Navigation Links
How to thrive in battery acid and among toxic metals
Date:3/7/2013

In the movie Alien, the title character is an extraterrestrial creature that can survive brutal heat and resist the effects of toxins.

In real life, organisms with similar traits exist, such as the "extremophile" red alga Galdieria sulphuraria.

In hot springs in Yellowstone National Park, Galdieria uses energy from the sun to produce sugars through photosynthesis.

In the darkness of old mineshafts in drainage as caustic as battery acid, it feeds on bacteria and survives high concentrations of arsenic and heavy metals.

How has a one-celled alga acquired such flexibility and resilience?

To answer this question, an international research team led by Gerald Schoenknecht of Oklahoma State University and Andreas Weber and Martin Lercher of Heinrich-Heine-Universitat (Heinrich-Heine University) in Dusseldorf, Germany, decoded genetic information in Galdieria.

They are three of 18 co-authors of a paper on the findings published in this week's issue of the journal Science.

The scientists made an unexpected discovery: Galdieria's genome shows clear signs of borrowing genes from its neighbors.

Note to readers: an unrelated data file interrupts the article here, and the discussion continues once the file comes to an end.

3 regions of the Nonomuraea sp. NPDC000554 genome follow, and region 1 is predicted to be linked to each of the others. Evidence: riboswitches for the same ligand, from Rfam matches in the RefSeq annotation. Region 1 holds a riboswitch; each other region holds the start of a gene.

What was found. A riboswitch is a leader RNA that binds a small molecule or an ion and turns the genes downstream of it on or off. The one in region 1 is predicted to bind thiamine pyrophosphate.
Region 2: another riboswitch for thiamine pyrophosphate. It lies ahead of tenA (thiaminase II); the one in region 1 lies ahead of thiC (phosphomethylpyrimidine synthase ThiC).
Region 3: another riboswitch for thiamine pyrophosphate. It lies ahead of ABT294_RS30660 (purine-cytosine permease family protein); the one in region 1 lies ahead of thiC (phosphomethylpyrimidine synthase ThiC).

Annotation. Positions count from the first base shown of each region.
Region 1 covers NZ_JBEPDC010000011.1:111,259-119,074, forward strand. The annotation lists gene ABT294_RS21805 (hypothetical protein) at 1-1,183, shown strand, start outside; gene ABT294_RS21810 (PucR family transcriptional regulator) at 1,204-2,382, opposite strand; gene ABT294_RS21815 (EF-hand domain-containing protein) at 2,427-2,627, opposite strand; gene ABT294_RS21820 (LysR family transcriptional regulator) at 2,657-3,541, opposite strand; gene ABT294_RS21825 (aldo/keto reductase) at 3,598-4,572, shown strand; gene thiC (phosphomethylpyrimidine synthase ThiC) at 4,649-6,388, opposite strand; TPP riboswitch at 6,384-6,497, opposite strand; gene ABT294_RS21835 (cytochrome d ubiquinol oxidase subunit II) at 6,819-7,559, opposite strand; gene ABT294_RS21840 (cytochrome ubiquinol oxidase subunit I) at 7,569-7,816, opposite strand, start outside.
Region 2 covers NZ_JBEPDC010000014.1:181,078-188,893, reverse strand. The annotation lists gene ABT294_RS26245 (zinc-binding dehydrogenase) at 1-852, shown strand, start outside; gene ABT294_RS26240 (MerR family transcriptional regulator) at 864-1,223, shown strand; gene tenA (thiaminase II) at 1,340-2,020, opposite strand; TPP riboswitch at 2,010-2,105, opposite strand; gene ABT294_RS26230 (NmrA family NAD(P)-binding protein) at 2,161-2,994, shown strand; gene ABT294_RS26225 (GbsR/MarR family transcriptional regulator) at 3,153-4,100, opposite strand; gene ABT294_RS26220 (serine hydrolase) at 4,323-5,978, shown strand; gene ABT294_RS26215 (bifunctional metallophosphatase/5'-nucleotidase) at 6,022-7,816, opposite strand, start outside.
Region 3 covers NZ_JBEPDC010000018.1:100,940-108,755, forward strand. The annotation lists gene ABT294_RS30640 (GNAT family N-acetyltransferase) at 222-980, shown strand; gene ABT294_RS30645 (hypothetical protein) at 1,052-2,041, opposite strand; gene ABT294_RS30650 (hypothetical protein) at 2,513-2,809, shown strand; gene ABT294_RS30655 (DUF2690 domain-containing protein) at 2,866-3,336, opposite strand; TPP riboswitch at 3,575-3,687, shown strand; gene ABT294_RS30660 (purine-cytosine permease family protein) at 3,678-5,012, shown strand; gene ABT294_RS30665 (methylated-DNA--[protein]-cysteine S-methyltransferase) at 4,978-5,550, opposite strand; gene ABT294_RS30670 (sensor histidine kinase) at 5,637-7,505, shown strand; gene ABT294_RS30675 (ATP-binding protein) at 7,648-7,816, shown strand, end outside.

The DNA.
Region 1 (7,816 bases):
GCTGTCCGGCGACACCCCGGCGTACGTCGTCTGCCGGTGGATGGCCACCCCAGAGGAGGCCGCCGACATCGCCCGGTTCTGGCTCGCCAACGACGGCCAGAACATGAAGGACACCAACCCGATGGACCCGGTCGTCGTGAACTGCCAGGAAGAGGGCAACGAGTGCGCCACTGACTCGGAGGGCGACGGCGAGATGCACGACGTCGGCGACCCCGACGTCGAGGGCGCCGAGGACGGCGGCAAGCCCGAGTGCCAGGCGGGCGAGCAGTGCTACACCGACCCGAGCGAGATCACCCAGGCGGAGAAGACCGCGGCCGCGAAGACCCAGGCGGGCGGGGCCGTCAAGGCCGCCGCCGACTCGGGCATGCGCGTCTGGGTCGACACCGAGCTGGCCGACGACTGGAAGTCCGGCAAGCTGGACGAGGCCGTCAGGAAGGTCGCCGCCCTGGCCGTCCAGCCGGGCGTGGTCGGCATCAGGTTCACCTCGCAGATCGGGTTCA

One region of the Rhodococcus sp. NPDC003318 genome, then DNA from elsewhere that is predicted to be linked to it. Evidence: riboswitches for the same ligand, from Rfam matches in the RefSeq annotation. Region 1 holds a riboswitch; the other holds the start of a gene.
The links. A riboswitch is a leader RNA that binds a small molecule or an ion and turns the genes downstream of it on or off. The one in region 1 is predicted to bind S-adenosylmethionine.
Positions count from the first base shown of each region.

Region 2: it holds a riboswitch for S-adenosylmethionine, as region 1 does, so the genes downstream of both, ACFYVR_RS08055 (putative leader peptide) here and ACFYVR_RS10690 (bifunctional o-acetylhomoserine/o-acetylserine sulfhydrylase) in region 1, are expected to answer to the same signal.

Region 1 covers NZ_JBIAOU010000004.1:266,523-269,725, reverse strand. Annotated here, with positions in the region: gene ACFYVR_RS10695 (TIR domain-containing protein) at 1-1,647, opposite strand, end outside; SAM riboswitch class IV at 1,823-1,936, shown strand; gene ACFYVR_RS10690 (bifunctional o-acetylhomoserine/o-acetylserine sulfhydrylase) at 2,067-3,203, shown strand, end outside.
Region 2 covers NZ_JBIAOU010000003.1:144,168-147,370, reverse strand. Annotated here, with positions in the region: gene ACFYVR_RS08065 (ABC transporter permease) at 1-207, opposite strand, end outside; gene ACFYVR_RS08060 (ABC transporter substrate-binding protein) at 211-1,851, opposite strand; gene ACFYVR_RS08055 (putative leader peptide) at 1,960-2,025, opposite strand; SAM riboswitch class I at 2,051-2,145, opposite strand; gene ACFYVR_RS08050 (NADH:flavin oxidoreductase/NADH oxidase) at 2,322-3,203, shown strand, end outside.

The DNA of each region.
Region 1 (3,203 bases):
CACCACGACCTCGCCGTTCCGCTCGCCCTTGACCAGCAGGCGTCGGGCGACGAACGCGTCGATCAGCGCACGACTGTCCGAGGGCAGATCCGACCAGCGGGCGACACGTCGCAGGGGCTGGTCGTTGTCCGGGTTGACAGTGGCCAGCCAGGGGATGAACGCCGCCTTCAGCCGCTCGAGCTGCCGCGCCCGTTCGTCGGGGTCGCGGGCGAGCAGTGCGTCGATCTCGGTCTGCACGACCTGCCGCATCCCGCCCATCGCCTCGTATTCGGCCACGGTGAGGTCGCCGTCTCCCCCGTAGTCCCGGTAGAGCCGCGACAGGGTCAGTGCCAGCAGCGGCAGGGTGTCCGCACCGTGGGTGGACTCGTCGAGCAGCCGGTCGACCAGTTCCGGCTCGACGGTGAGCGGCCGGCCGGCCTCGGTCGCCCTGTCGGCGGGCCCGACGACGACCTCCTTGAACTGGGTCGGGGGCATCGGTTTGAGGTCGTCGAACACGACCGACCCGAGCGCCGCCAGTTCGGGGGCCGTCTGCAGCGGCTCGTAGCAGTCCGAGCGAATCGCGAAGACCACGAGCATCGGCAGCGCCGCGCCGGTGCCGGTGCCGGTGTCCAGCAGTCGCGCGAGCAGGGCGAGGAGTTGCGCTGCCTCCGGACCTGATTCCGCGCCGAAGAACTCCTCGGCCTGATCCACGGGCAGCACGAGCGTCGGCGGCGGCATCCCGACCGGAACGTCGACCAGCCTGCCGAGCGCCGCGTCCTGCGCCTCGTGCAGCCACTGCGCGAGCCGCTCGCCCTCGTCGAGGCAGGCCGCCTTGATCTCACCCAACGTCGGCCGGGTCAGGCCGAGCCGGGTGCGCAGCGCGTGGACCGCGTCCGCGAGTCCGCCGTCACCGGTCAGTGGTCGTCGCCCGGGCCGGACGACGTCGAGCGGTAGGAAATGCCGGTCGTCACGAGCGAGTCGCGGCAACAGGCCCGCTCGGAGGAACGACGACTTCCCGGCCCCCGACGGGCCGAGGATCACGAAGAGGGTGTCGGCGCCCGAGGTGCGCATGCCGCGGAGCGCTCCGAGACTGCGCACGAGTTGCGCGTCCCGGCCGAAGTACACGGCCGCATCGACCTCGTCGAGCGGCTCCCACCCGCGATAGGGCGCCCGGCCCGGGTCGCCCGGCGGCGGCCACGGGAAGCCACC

Many genes that contribute to Galdieria's adaptations were not inherited from its ancestor red algae, but were acquired from bacteria or archaebacteria.

This "horizontal gene transfer" is typical for the evolution of bacteria, researchers say.

However, Galdieria is the first known organism with a nucleus (called a eukaryote) that has adapted to extreme environments based on horizontal gene transfer.

"The age of comparative genome sequencing began only slightly more than a decade ago, and revealed a new mechanism of evolution--horizontal gene transfer--that would not have been discovered any other way," says Matt Kane, program director in the National Science Foundation's (NSF) Division of Environmental Biology, which funded the research.

Galdieria's heat tolerance seems to come from genes that exist in hundreds of copies in its genome, all descending from a single gene the alga copied millions of years ago from an archaebacterium.

"The results give us new insights into evolution," Schoenknecht says. "Before this, there was not much indication that eukaryotes acquire genes from bacteria."

The alga owes its ability to survive the toxic effects of such elements as mercury and arsenic to transport proteins and enzymes that originated in genes it swiped from bacteria.

It also copied genes offering tolerance to high salt concentrations, and an ability to make use of a wide variety of food sources. The genes were copied from bacteria that live in the same extreme environment as Galdieria.

"Why reinvent the wheel if you can copy it from your neighbor?" asks Lercher.

"It's usually assumed that organisms with a nucleus cannot copy genes from different species--that's why eukaryotes depend on sex to recombine their genomes.

"How has Galdieria managed to overcome this limitation? It's an exciting question."

What Galdieria did is "a dream come true for biotechnology," says Weber.

"Galdieria has acquired genes with interesting properties from different organisms, integrated them into a functional network and developed unique properties and adaptations."